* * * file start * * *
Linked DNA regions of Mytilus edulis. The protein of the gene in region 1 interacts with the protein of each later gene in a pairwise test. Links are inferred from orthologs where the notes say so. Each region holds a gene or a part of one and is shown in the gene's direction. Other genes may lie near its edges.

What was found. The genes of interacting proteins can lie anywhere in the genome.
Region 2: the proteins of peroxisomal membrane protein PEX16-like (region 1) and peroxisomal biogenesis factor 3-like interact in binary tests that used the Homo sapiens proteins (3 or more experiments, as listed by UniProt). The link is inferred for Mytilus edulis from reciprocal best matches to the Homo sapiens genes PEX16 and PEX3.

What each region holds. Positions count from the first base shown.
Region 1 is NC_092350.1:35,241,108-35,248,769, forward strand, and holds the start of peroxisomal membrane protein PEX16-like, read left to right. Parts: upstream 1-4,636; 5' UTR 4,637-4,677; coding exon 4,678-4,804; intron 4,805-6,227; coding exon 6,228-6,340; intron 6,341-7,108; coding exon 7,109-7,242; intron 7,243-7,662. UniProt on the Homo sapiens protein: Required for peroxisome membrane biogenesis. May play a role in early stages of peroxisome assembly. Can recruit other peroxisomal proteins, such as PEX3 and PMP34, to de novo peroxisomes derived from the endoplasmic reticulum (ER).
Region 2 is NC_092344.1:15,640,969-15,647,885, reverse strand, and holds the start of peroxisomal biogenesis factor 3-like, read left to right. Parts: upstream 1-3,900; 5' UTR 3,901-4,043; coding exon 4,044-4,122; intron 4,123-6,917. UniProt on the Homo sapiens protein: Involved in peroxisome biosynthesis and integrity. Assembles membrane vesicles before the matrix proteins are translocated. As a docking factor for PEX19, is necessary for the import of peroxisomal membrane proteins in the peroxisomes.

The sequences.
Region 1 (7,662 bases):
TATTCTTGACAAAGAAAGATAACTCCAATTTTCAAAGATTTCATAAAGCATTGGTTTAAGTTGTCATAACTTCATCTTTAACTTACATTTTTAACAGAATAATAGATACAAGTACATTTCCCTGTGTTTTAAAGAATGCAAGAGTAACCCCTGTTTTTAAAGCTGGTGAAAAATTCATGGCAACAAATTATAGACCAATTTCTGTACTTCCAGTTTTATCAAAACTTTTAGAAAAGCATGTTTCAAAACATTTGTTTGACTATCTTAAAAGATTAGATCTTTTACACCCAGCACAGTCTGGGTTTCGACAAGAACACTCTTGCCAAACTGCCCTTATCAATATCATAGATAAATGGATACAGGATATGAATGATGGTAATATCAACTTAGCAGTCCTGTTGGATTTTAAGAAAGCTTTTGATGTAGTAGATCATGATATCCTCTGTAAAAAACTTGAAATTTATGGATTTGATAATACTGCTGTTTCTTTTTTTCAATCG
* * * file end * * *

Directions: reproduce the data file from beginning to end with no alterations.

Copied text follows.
Linked DNA regions of Mytilus edulis. The protein of the gene in region 1 interacts with the protein of each later gene in a pairwise test. Links are inferred from orthologs where the notes say so. Each region holds a gene or a part of one and is shown in the gene's direction. Other genes may lie near its edges.

What was found. The genes of interacting proteins can lie anywhere in the genome.
Region 2: the proteins of peroxisomal membrane protein PEX16-like (region 1) and peroxisomal biogenesis factor 3-like interact in binary tests that used the Homo sapiens proteins (3 or more experiments, as listed by UniProt). The link is inferred for Mytilus edulis from reciprocal best matches to the Homo sapiens genes PEX16 and PEX3.

What each region holds. Positions count from the first base shown.
Region 1 is NC_092350.1:35,241,108-35,248,769, forward strand, and holds the start of peroxisomal membrane protein PEX16-like, read left to right. Parts: upstream 1-4,636; 5' UTR 4,637-4,677; coding exon 4,678-4,804; intron 4,805-6,227; coding exon 6,228-6,340; intron 6,341-7,108; coding exon 7,109-7,242; intron 7,243-7,662. UniProt on the Homo sapiens protein: Required for peroxisome membrane biogenesis. May play a role in early stages of peroxisome assembly. Can recruit other peroxisomal proteins, such as PEX3 and PMP34, to de novo peroxisomes derived from the endoplasmic reticulum (ER).
Region 2 is NC_092344.1:15,640,969-15,647,885, reverse strand, and holds the start of peroxisomal biogenesis factor 3-like, read left to right. Parts: upstream 1-3,900; 5' UTR 3,901-4,043; coding exon 4,044-4,122; intron 4,123-6,917. UniProt on the Homo sapiens protein: Involved in peroxisome biosynthesis and integrity. Assembles membrane vesicles before the matrix proteins are translocated. As a docking factor for PEX19, is necessary for the import of peroxisomal membrane proteins in the peroxisomes.

The sequences.
Region 1 (7,662 bases):
TATTCTTGACAAAGAAAGATAACTCCAATTTTCAAAGATTTCATAAAGCATTGGTTTAAGTTGTCATAACTTCATCTTTAACTTACATTTTTAACAGAATAATAGATACAAGTACATTTCCCTGTGTTTTAAAGAATGCAAGAGTAACCCCTGTTTTTAAAGCTGGTGAAAAATTCATGGCAACAAATTATAGACCAATTTCTGTACTTCCAGTTTTATCAAAACTTTTAGAAAAGCATGTTTCAAAACATTTGTTTGACTATCTTAAAAGATTAGATCTTTTACACCCAGCACAGTCTGGGTTTCGACAAGAACACTCTTGCCAAACTGCCCTTATCAATATCATAGATAAATGGATACAGGATATGAATGATGGTAATATCAACTTAGCAGTCCTGTTGGATTTTAAGAAAGCTTTTGATGTAGTAGATCATGATATCCTCTGTAAAAAACTTGAAATTTATGGATTTGATAATACTGCTGTTTCTTTTTTTCAATCG